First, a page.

Part D Late Enrollment Penalty (LEP)

Last week I met with a gentleman who enrolled in Medicare a few years ago when he turned 65.  At the time he was healthy and took only one generic prescription that he was getting for $4.00 at Walmart so he did not see the need to spend $20 per month on a Part D Prescription Drug Plan that would only reduce the cost of the drug to $2.

Recently he had been prescribed a more expensive brand name drug so he called me to help him compare the costs on the different Part D plans in his area.  We found a plan that was perfect for his situation and he was very happy until I explained to him that he would have to pay a Late Enrollment Penalty (LEP) on top of his regular premium.  He did not understand why he should have to pay almost $10 per month extra because he did not have insurance.  Unfortunately this is how it works and the worst part is that he will pay this additional $10 for the rest of his life.

How can you avoid this penalty?

If he had just contacted me when he first turned 65 instead of doing it all alone I would have told him about the penalty and also could have helped him avoid the penalty altogether by telling him about a Medicare Advantage plan in his area that has a $0 monthly premium.   He would have had drug coverage with this plan.  He would have avoided the penalty AND his co-pay for his one generic prescription would have been $0!  By taking the time to meet with me he could have saved $48 per year AND avoided the penalty!

The Part D late enrollment penalty is important to understand if you are thinking of going without a drug plan.  Your penalty is calculated by adding 1% of the national base beneficiary premium ($34.10 in 2016) for every month you do not have a Part D insurance plan or certain other types of drug coverage while eligible for Part D.  This amount is added to your monthly Part D premium for life.  To avoid this penalty you must enroll in a plan that is at least as good as Medicare Part D coverage (this is known as “creditable” coverage).

NOTE:  COBRA does not offer “creditable” coverage so be careful if you are on a COBRA plan and turning 65.

Can you appeal the penalty?

Absolutely!  You always have the right to appeal any decisions like this that involve Medicare costs, but in this case your appeal is unlikely to be successful if your reason for not enrolling is that you “did not know that you were supposed to have prescription drug coverage.”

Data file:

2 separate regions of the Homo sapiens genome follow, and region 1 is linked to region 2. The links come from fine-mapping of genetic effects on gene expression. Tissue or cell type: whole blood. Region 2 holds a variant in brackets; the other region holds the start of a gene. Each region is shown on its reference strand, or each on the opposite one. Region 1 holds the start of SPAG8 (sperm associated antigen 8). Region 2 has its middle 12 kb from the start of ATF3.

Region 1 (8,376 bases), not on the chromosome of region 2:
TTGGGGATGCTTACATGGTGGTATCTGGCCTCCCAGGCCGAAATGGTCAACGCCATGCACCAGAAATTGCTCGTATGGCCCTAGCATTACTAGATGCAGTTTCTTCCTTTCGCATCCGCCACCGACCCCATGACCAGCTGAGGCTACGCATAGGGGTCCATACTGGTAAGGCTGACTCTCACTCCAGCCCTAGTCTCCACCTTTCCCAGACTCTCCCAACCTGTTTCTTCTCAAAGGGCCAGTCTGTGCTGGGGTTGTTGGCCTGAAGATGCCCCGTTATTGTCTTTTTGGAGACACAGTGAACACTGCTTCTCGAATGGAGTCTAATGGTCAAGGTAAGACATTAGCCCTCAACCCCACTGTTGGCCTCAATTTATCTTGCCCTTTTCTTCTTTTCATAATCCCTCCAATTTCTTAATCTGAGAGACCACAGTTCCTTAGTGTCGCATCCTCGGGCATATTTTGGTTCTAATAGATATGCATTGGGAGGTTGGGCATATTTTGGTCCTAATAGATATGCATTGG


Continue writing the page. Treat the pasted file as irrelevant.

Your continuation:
Your appeal is more likely to be successful if you believe there was a mistake, such as:

  • If you were covered by creditable drug coverage while eligible for Medicare. (Such as a group health plan through your employer)
  • Or if you received inadequate information or were not informed about whether your drug coverage was creditable.

To appeal the LEP you will need to complete the appeal form you receive from your Part D Prescription drug plan after you enroll in a plan.  Then attach any evidence you have. Evidence can be a letter from your employer or former employer stating that you had creditable coverage during the time that you were eligible for Medicare but not enrolled in a Part D plan. Then mail everything to the address on the appeal form. This address should be for MAXIMUS Federal Services, which is the company contracted by Medicare to handle these appeals.

The appeal deadline is 60 days from the date you received the letter informing you of the penalty. You can expect a decision from MAXIMUS within about 90 days. If your appeal is successful, your plan has to pay you back for the LEP payments you made while your appeal was pending.

Don’t be afraid to ask for help!

Working with someone like myself who has the knowledge and experience with these Medicare plans can help ensure you do not miss any of these important details and can also simplify the entire process of comparing Medicare supplement plans.

The best part about working with me is that it will not cost you anything to talk with me to discuss your options and review the plans that are available. I am paid by the insurance companies in the form of a commission when you enroll in a plan. You will not pay anything to meet with me and you will pay the same price for your insurance that everyone pays whether they had my help or not.

“My goal is to help people and I have found great joy in being able to offer my services to people who need my help.”

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Are you turning 65 and still working?  Read this.